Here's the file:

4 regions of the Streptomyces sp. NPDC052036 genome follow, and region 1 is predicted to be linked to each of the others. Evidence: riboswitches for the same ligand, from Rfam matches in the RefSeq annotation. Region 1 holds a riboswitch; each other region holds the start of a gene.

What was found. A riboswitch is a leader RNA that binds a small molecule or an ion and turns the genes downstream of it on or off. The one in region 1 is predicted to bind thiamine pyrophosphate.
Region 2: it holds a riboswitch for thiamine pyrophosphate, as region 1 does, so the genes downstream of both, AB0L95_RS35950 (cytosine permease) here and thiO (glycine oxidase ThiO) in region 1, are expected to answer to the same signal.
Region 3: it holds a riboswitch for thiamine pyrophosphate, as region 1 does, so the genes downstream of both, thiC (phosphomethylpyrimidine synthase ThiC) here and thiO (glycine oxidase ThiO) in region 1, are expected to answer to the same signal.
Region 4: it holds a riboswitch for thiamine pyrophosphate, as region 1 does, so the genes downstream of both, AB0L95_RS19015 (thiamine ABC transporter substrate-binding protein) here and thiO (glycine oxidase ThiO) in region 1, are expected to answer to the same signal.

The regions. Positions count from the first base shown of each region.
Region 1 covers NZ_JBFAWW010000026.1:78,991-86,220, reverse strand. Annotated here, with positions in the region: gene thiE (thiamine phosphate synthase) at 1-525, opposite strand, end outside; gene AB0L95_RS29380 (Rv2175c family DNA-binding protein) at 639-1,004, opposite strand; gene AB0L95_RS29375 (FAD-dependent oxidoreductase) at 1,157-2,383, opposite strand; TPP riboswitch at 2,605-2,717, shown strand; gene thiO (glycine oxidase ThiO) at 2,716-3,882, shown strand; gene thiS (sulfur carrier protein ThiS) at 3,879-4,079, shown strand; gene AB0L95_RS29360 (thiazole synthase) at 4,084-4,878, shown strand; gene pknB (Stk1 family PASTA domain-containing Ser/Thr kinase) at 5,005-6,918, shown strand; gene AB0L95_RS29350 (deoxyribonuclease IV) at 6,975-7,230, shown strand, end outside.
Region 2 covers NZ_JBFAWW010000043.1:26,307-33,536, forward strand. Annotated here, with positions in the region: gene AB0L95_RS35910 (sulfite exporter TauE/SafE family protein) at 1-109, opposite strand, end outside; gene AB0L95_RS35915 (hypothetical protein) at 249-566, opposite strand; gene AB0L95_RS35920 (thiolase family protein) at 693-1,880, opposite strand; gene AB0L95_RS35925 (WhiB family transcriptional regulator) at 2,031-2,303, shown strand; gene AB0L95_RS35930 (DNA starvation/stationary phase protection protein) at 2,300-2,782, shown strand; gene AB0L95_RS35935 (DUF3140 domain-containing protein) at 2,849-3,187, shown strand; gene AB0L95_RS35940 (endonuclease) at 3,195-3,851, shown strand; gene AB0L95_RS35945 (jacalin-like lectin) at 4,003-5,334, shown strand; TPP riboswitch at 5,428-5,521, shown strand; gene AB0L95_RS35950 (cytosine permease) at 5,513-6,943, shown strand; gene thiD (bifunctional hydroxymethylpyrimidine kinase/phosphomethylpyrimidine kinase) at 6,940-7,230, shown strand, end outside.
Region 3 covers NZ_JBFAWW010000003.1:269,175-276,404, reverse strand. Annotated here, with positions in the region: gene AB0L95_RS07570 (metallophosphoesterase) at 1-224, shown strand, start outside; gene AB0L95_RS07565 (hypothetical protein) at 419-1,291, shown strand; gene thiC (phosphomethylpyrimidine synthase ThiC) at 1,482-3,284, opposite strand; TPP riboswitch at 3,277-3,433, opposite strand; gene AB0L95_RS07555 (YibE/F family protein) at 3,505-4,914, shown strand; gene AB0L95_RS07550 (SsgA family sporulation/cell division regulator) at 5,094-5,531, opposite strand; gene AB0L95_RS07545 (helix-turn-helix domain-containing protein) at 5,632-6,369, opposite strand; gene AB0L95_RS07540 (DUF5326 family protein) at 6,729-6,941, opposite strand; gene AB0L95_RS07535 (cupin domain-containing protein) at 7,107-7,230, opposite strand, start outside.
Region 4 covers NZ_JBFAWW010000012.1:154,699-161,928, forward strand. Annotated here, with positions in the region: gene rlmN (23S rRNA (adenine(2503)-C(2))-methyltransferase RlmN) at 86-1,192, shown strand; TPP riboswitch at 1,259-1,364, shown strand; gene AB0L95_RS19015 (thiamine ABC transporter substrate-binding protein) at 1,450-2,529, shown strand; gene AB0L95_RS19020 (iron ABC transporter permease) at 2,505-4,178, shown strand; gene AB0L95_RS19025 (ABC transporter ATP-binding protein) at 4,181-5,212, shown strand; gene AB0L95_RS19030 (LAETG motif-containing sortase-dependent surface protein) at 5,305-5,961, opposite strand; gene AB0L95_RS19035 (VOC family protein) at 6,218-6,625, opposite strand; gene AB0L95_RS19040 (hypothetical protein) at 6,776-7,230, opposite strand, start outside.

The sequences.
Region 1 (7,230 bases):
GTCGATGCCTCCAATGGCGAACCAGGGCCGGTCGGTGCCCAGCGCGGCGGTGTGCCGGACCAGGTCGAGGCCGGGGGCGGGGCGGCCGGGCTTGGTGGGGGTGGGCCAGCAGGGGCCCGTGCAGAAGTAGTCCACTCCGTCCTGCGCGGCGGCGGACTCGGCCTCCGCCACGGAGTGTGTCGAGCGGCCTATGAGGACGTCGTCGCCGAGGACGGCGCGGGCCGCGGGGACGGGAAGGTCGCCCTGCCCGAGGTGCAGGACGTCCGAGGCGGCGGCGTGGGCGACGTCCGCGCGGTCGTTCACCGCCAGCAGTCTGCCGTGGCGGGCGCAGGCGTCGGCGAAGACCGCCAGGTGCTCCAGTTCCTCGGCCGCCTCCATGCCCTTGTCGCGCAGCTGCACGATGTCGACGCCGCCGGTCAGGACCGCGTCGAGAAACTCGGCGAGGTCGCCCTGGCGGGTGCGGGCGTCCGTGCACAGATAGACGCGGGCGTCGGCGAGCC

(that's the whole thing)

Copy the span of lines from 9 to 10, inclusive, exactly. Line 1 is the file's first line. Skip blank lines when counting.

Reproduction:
Region 3 covers NZ_JBFAWW010000003.1:269,175-276,404, reverse strand. Annotated here, with positions in the region: gene AB0L95_RS07570 (metallophosphoesterase) at 1-224, shown strand, start outside; gene AB0L95_RS07565 (hypothetical protein) at 419-1,291, shown strand; gene thiC (phosphomethylpyrimidine synthase ThiC) at 1,482-3,284, opposite strand; TPP riboswitch at 3,277-3,433, opposite strand; gene AB0L95_RS07555 (YibE/F family protein) at 3,505-4,914, shown strand; gene AB0L95_RS07550 (SsgA family sporulation/cell division regulator) at 5,094-5,531, opposite strand; gene AB0L95_RS07545 (helix-turn-helix domain-containing protein) at 5,632-6,369, opposite strand; gene AB0L95_RS07540 (DUF5326 family protein) at 6,729-6,941, opposite strand; gene AB0L95_RS07535 (cupin domain-containing protein) at 7,107-7,230, opposite strand, start outside.
Region 4 covers NZ_JBFAWW010000012.1:154,699-161,928, forward strand. Annotated here, with positions in the region: gene rlmN (23S rRNA (adenine(2503)-C(2))-methyltransferase RlmN) at 86-1,192, shown strand; TPP riboswitch at 1,259-1,364, shown strand; gene AB0L95_RS19015 (thiamine ABC transporter substrate-binding protein) at 1,450-2,529, shown strand; gene AB0L95_RS19020 (iron ABC transporter permease) at 2,505-4,178, shown strand; gene AB0L95_RS19025 (ABC transporter ATP-binding protein) at 4,181-5,212, shown strand; gene AB0L95_RS19030 (LAETG motif-containing sortase-dependent surface protein) at 5,305-5,961, opposite strand; gene AB0L95_RS19035 (VOC family protein) at 6,218-6,625, opposite strand; gene AB0L95_RS19040 (hypothetical protein) at 6,776-7,230, opposite strand, start outside.